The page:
Tokyopop Opens a New Chapter in Novels

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TOKYOPOP, the #1 publisher of manga in the U.S., is thrilled to unveil the latest addition to its rapidly growing novel publishing program with the release of .hack//AI buster, the heavily anticipated prequel to the .hack mythology. With a unique layout incorporating design motifs from the .hack franchise and a peppering of manga-style illustrations, the .hack// AI buster novel successfully combines the best of the visual and literary worlds. Priced at $7.99, TOKYOPOP’s .hack//AI buster novel will be available in stores everywhere in August 2005.

.hack is a multimedia phenomenon unlike any seen before. Released simultaneously in Japan as a series of Playstation 2 games, two anime series and the manga series, each incarnation helps tell the greater story of .hack. The first anime series now airs on Cartoon Network in the U.S., the first of four Playstation 2 games is a top-seller in the States and now the thrilling TOKYOPOP adventure novel takes readers even deeper into the .hack saga.

Welcome to The World, the most advanced online game ever created. In The World you can be anyone you want to be, act out your adventure fantasies and through teamwork and determination, you can even become a hero. In .hack//AI buster, the avatar Albireo is a solo adventurer in The World. When he comes across Lycoris, a strange little girl in a dungeon, Albireo wonders if she's simply nothing more than a bug in the system. As the two journey further into The World, Albireo watches Lycoris turn all of the rules of The World upside down. Slowly, he comes to realize that she may hold a very deadly secret--a secret that could unhinge everything in cyberspace...and beyond!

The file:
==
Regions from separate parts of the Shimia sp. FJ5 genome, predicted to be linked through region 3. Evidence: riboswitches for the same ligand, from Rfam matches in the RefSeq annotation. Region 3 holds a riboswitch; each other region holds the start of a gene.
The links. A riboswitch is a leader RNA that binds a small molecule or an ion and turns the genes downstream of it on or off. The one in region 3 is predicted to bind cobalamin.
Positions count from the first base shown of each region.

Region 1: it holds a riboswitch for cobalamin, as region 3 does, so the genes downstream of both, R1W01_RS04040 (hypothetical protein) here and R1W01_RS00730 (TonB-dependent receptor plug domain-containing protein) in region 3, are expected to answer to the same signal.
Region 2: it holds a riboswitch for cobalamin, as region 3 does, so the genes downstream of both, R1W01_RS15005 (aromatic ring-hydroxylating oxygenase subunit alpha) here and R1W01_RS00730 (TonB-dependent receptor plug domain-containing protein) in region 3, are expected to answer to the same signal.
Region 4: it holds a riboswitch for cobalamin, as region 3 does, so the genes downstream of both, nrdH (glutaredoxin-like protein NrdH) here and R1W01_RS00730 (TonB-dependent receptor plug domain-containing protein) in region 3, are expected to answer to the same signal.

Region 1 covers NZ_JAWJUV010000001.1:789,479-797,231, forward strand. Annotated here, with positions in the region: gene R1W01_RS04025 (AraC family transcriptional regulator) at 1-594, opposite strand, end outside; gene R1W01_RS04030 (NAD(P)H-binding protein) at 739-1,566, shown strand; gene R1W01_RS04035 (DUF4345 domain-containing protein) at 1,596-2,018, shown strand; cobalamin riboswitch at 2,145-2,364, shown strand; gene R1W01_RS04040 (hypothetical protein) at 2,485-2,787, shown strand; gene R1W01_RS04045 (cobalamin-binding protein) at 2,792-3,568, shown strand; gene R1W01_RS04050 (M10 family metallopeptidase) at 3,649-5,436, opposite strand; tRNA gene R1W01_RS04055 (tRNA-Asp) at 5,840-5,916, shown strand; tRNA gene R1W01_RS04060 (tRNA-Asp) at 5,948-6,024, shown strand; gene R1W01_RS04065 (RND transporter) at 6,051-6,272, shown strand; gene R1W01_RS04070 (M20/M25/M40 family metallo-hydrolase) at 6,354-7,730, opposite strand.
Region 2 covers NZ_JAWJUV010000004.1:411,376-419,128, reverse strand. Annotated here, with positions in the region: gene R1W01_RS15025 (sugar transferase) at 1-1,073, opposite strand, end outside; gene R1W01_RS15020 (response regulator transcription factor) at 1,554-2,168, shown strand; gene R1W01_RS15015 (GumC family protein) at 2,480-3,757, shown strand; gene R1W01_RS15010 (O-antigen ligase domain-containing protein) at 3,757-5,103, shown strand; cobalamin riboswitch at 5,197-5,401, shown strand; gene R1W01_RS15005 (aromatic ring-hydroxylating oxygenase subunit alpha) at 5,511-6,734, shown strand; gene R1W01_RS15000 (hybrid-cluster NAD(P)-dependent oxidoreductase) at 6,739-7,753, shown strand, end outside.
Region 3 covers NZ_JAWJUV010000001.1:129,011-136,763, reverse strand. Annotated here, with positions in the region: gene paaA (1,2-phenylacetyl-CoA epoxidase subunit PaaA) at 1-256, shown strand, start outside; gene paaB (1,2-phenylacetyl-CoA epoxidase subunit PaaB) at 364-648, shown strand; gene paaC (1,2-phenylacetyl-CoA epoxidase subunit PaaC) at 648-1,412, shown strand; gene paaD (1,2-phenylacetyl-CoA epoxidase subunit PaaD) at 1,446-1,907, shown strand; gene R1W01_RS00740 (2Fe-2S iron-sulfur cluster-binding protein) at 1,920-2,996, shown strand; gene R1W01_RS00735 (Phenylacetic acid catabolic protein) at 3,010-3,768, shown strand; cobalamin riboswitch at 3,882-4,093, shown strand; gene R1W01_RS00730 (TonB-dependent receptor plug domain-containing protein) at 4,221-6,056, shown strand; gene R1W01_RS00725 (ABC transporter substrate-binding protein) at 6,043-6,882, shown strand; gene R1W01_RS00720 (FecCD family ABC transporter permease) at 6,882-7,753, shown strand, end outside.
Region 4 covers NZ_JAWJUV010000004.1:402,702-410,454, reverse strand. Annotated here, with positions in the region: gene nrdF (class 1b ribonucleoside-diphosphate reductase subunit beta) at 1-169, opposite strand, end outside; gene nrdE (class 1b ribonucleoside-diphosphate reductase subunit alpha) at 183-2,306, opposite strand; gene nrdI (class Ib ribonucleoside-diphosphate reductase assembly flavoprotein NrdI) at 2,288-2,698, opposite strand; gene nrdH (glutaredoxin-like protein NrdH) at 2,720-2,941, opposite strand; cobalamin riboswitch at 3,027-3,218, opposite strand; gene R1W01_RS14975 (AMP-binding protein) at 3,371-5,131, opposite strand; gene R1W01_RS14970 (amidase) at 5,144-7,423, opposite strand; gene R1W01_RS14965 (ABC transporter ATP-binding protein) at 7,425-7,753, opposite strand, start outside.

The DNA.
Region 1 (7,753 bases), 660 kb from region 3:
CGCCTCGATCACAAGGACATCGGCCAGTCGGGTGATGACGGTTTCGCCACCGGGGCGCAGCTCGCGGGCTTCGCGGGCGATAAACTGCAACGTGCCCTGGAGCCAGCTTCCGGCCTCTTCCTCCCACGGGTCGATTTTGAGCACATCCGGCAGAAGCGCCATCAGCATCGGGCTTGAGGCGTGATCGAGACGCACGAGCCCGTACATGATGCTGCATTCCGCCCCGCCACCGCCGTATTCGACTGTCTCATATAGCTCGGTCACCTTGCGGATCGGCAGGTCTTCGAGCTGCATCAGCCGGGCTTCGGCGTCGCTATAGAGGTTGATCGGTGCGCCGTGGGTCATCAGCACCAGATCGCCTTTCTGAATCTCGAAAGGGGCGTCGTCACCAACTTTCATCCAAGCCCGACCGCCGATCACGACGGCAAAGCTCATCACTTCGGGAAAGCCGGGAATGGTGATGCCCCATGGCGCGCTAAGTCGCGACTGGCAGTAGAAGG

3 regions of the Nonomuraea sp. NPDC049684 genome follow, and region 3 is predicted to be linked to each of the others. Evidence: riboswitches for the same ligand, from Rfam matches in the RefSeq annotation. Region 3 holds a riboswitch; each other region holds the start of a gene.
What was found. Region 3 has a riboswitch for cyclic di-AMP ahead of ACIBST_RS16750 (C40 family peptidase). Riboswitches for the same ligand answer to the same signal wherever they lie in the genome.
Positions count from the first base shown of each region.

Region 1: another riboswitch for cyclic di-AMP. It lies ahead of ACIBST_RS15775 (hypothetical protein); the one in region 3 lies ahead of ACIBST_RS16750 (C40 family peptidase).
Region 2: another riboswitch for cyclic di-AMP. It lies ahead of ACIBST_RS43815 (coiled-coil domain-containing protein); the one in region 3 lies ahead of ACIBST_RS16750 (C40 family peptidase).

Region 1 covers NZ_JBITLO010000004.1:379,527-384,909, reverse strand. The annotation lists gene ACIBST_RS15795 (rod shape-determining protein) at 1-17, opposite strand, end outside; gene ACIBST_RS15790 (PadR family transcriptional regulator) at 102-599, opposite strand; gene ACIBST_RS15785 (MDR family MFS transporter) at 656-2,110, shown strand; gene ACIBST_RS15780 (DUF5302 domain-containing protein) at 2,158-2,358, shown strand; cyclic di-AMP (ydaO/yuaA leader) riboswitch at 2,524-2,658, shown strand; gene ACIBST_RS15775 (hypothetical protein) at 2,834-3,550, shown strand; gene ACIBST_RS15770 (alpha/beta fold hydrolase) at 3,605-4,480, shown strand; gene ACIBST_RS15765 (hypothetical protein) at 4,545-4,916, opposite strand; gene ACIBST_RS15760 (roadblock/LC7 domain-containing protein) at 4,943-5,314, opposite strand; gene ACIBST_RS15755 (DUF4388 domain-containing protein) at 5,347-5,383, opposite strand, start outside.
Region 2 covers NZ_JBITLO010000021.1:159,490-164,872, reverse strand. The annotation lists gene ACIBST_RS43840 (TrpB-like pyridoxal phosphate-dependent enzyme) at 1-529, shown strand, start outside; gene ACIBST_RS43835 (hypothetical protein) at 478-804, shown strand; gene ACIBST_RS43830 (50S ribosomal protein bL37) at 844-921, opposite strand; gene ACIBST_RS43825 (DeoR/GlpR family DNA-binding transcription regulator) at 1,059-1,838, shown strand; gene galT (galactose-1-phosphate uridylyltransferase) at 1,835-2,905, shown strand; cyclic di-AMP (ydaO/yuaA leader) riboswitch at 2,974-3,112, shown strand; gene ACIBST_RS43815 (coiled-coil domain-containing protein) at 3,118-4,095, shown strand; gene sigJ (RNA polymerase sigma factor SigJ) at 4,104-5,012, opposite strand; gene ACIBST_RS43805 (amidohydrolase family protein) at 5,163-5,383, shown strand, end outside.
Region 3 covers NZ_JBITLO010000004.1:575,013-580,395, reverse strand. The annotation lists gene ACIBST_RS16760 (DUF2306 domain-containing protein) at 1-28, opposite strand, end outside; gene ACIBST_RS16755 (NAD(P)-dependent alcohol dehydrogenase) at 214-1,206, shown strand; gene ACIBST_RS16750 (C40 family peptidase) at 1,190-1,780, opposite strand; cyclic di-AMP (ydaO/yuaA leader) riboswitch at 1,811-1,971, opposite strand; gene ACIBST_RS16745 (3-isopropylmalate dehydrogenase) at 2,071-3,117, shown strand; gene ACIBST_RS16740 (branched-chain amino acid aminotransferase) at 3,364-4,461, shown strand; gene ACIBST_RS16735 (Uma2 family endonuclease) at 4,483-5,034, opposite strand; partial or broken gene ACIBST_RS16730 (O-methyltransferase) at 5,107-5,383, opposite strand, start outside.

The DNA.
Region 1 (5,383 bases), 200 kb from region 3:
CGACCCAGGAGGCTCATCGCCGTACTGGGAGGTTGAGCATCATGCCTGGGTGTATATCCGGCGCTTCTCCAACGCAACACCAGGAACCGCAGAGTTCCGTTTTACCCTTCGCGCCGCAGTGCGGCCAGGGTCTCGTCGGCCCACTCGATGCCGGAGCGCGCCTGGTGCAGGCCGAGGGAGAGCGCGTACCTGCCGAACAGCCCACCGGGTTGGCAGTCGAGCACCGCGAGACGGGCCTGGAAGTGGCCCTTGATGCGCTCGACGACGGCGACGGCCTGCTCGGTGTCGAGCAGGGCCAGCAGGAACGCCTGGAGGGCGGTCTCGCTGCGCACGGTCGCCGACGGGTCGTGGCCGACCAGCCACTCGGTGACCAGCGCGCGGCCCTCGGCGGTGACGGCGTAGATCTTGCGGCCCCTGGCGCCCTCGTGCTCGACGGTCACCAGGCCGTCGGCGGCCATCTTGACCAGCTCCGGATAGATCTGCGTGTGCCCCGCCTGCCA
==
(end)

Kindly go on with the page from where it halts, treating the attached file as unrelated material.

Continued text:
"Few people realize that a lot of the anime and manga out there actually began as text novels and was adapted into other mediums, says TOKYOPOP novels editor, Nicole Monastirsky. "And now, in Japan, that’s becoming the rule rather than the exception. There’s a wealth of great root material out there, and if you thought you loved the manga and anime, imagine reading the source stuff—first generation details that lead you deeper into the characters and the backstory of the individual universes."

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